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Load Balancing Servers, Firewalls and Caches - Kopparapu C.

Kopparapu C. Load Balancing Servers, Firewalls and Caches - Wiley Computer Publishing, 2002. - 123 p.
ISBN 0-471-41550-2
Download (direct link): networkadministration2002.pdf
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When we defined the megaproxy problem earlier, we discussed virtual source as one way to address session persistence. But virtual source does not solve the problem in all situations. Further, we still did not identify any way to solve the megaproxy load-balancing problem. That’s because we were limited by the information in the TCP SYN packet to identify the end user.
By performing delayed binding, we now can look at the application request packet. For HTTP applications, the load balancer can now look at the HTTP GET request, which contains a wealth of information. RFC 2616 provides the complete specification for HTTP version 1.1 and RFC 1945 provides the specification for HTTP version 1.0.
In subsequent sections, we will particularly focus on HTTP-based Web applications and examine the application information, such as cookies and URLs, for use in load balancing. When performing delayed binding to get the cookie or URL, the first packet in the HTTP request may not have the entire URL or the required cookie. The load balancer may have to wait for subsequent packets to assemble the entire URL. RFC 1738 defines the syntax and semantics of URL, and the URL may span multiple packets. If the load balancer
Cookie Switching
needs to wait for subsequent HTTP-request packets, it stresses the memory available on the load balancer significantly. The load balancer may have to copy and hold the packets waiting for subsequent packets. Once all the packets are received, to give the load balancer the cookie or the URL it needs, the load balancer must send all these packets to the server and keep them in the memory until the server sends ACK to confirm the receipt.
Cookie Switching
Before we look at how the load balancer can use cookies, let’s first cover some basics about how cookies work.
A cookie is an object that is controlled by the Web servers. When the user makes a request, the Web server
may set a cookie as part of the reply. The browser stores the cookie on the user’s computer and sends the
cookie in all subsequent requests to the Web server. A cookie is defined as a name=value pair. There is a name that identifies the cookie and it is given a value. For example, a cookie can be user=1, where the cookie name is user and its value is 1. Figure 3.12 shows the request-and-reply flow that shows how cookies get stored and retrieved. On the client side, cookie management is handled by the browser and is transparent to the end user.
(T) HTTP GET aH|â„–*4
Clien« -----------'-----------------------------------1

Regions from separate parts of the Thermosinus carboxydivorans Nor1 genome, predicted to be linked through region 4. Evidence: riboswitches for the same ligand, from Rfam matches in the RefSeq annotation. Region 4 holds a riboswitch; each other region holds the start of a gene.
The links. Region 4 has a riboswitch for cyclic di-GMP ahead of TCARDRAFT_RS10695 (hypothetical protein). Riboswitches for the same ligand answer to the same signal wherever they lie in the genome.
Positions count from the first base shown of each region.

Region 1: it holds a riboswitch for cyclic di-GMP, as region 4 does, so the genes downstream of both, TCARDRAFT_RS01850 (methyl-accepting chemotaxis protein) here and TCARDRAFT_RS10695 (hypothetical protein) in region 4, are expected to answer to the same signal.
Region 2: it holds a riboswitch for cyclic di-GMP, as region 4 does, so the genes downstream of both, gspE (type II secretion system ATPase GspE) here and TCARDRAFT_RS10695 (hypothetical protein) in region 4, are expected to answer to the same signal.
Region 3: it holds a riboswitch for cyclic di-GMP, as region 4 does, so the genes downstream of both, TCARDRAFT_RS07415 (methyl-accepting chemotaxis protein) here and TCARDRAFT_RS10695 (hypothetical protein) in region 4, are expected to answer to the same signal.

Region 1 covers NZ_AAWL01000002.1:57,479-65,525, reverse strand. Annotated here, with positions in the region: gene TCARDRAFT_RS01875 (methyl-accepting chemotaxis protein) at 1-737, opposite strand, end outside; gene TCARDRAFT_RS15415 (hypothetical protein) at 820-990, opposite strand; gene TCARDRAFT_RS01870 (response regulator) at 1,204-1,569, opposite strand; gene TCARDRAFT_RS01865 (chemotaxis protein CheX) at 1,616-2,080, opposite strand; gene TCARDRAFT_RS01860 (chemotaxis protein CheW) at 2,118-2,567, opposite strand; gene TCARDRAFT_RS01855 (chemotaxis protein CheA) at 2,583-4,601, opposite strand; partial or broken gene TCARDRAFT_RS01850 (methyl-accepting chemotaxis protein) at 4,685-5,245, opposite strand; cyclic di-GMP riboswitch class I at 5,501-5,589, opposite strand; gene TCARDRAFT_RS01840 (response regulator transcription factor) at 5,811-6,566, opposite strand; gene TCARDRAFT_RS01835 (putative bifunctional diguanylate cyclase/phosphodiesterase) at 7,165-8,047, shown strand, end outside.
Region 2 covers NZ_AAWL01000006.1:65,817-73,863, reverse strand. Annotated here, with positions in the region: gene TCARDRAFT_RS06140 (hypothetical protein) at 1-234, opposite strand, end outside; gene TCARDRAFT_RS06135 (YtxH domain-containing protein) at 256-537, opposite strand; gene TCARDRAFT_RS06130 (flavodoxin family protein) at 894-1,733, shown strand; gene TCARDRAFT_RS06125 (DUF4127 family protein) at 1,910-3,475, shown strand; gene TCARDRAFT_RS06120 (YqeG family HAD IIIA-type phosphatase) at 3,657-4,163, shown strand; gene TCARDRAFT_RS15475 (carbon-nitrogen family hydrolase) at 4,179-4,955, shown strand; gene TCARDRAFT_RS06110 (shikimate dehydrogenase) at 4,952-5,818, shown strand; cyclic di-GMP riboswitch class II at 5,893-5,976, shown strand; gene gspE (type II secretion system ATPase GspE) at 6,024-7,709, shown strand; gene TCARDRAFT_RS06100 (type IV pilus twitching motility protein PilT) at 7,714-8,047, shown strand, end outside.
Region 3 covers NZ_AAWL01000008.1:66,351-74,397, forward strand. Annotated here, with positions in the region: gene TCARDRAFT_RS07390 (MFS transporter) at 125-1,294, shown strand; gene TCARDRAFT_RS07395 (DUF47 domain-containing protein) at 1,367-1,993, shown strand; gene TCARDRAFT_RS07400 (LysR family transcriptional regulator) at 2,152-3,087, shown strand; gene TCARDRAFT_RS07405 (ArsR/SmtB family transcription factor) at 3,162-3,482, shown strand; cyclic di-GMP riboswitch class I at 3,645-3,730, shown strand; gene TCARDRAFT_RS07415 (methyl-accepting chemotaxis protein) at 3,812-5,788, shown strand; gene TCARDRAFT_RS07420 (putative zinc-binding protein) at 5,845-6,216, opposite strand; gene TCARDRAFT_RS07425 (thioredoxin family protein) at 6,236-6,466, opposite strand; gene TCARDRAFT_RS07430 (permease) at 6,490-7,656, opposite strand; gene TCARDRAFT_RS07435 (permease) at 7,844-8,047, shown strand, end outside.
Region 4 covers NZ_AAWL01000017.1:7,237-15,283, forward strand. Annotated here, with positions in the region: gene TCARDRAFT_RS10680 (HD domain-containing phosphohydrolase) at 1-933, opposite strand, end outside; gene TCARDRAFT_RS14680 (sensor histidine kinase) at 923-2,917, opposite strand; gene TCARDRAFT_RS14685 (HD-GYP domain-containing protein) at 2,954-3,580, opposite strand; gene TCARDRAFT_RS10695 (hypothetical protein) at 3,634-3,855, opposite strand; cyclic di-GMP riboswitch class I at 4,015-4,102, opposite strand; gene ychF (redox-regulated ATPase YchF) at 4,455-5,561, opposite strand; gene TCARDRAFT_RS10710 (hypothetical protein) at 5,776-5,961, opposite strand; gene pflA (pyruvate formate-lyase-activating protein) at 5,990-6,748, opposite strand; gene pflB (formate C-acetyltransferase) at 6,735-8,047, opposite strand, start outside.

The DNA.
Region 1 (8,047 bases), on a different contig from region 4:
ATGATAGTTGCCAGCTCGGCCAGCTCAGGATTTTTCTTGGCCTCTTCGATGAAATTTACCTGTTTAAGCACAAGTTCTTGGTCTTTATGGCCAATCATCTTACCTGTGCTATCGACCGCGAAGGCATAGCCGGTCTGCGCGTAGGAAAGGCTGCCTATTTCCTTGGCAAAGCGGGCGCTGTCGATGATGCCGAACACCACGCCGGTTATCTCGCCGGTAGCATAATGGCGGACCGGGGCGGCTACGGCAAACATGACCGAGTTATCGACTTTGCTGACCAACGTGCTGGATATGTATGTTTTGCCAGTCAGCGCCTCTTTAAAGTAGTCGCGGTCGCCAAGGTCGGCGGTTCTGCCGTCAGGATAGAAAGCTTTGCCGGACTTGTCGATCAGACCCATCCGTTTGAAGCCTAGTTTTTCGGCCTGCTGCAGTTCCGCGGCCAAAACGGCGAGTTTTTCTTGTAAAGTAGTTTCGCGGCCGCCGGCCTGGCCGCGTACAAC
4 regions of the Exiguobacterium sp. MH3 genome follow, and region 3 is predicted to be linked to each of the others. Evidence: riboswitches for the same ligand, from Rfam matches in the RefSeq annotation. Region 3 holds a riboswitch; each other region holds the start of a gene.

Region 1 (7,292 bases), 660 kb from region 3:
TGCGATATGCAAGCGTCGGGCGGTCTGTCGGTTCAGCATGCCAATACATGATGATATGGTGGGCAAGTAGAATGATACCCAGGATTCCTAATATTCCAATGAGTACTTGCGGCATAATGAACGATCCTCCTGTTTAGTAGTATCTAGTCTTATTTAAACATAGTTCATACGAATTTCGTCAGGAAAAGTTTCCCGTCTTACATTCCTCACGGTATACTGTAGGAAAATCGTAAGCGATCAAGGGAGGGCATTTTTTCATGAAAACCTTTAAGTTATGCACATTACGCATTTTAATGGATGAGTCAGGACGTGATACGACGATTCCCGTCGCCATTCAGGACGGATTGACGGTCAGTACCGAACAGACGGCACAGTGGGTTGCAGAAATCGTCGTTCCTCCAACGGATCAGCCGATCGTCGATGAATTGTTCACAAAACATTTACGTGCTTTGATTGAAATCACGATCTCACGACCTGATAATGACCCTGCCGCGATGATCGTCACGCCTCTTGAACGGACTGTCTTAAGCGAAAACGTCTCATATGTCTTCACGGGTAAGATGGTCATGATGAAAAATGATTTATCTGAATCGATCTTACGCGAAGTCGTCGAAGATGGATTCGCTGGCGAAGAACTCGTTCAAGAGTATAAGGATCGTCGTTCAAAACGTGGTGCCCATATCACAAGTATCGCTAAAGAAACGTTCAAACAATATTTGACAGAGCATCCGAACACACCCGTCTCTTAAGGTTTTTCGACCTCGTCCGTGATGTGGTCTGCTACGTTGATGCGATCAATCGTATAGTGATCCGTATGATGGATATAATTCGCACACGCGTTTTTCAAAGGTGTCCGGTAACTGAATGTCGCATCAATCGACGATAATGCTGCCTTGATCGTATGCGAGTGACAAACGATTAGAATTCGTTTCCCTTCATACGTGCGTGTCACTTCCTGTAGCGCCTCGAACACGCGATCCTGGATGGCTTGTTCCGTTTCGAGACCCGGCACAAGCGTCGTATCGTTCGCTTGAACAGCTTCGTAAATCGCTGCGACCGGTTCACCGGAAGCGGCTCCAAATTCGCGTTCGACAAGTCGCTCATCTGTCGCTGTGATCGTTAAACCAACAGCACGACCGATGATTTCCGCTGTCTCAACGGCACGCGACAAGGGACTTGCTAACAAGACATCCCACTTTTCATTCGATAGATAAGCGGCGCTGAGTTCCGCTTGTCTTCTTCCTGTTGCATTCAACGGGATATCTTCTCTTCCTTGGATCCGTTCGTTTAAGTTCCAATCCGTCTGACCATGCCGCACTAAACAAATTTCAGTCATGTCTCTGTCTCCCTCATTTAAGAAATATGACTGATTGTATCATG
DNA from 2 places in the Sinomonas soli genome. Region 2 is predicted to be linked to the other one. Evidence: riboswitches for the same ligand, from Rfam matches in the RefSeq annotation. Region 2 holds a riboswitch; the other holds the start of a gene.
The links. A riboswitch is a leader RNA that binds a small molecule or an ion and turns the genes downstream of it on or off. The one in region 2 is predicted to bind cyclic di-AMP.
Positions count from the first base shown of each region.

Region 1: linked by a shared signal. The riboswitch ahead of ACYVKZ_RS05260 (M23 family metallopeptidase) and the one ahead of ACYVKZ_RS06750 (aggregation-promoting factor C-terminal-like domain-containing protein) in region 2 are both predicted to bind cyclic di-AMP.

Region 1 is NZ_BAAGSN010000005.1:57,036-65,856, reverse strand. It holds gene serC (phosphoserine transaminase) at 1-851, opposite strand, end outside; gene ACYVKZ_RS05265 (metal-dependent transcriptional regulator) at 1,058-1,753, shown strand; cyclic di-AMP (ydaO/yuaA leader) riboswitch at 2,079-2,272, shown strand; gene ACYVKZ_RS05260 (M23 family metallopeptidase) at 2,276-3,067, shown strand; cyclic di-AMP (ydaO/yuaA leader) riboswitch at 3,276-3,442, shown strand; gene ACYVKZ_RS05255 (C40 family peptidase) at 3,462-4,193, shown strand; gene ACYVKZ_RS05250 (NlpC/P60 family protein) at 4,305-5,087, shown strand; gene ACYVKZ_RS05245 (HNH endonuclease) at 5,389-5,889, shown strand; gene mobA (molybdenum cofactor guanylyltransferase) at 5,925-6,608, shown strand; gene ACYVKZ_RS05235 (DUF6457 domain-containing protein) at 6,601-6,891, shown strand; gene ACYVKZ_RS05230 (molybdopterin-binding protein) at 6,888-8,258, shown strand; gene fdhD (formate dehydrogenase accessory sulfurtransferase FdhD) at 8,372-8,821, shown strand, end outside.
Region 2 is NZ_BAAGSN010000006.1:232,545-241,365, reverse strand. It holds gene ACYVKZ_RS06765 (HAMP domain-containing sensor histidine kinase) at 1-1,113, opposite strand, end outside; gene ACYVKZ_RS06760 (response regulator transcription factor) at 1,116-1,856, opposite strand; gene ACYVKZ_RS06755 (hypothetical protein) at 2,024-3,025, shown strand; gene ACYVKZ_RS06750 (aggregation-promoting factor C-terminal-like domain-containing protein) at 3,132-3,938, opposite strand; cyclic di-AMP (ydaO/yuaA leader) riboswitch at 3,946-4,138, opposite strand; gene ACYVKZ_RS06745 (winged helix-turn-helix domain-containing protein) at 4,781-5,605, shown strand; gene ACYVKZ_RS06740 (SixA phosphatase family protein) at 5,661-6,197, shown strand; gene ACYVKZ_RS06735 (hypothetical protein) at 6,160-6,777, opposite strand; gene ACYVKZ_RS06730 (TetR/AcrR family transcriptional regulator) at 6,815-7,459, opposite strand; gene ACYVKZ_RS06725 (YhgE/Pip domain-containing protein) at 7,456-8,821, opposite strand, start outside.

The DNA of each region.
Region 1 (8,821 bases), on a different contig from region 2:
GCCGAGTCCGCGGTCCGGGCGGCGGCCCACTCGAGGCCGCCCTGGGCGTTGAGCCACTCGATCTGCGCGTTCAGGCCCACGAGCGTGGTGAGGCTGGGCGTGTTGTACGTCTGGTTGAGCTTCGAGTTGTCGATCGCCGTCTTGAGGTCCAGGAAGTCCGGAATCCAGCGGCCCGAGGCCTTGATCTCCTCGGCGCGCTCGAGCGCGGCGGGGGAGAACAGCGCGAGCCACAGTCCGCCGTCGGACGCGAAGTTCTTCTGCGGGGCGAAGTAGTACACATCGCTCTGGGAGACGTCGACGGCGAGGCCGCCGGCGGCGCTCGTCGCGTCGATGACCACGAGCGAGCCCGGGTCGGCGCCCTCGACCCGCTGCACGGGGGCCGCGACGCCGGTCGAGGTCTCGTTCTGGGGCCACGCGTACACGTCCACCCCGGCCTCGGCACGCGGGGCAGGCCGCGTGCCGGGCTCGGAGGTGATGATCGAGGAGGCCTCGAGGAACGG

(p H I'lPGF-T iImI nmtiiinvttmkir ustt I
^ Tlir iwxi Hl'lt* CRT rnywvl fnnn Ilf <-Ih»hI will Iwvi* roofctr u\ri I
(3) IhrtliriillmmMT
sloiw the cuukk* im'f I on th* lor4l computer
Figure 3.12: How cookies work.
For details on cookie attributes and formats, please refer to a book titled Cookies, by Simon St. Laurent, published by McGraw-Hill.
There are at least three distinct ways to perform cookie switching: cookie-read, cookie-insert, and cookie-rewrite. Each has a different impact on the load-balancer performance and server-side application design.
Figure 3.13 shows how cookie-read works at a high level without showing the TCP protocol semantics. We are using the same scenario as megaproxy so we can see how cookie-read helps with this situation. The first time the client makes a request, it goes to proxy server 1 and it has no cookie in it since this is the first time the user is visiting this Web site. The request is load balanced to RS1. Keep in mind that the load balancer has performed delayed binding to see whether there was a cookie. Now, the RS1 sees that there is no cookie called server, so it creates and sets a cookie called server with the value of 1. When the client browser receives the reply, it sees the cookie, and stores it on the local hard disk on the client’s computer. The TCP connection may now be terminated, depending on how the browser behaves and how the HTTP protocol version is used between the client and server. When the user requests the next Web page, a new connection may be established. After the connection is established, the browser transparently sends the cookie server=1 as part of the HTTP request. Since the load balancer is configured for cookie-read mode, it performs delayed binding and looks for the cookie in the HTTP request. The load balancer finds the cookie server=1, and binds the connection to RS1. The fact that the new connection went through a different proxy server does not matter, because the load balancer is not looking at the source IP address for session persistence anymore. Further, this also solves the megaproxy load-balancing problem, because the load balancer recognizes each individual
Cookie Switching
user, based on the cookie.
pan of the HTTP reply.
Figure 3.13: Load balancer with cookie-read.
Now, let’s look at what’s needed to make the cookie-read method work. Obviously, the load balancer must support this method of cookie switching. Most importantly, the Web application on the server must set a cookie called server with the value equivalent to the server ID, as defined on the load balancer. The server must know what its identification is, and the load balancer must know to associate this server ID uniquely with this server. The identifier may be just a number—such as 1, 2, or 3 for 3 servers—or it may be a name, such as RS1, RS2, and RS3. This really depends on how this feature is supported by the specific load-balancing product used.
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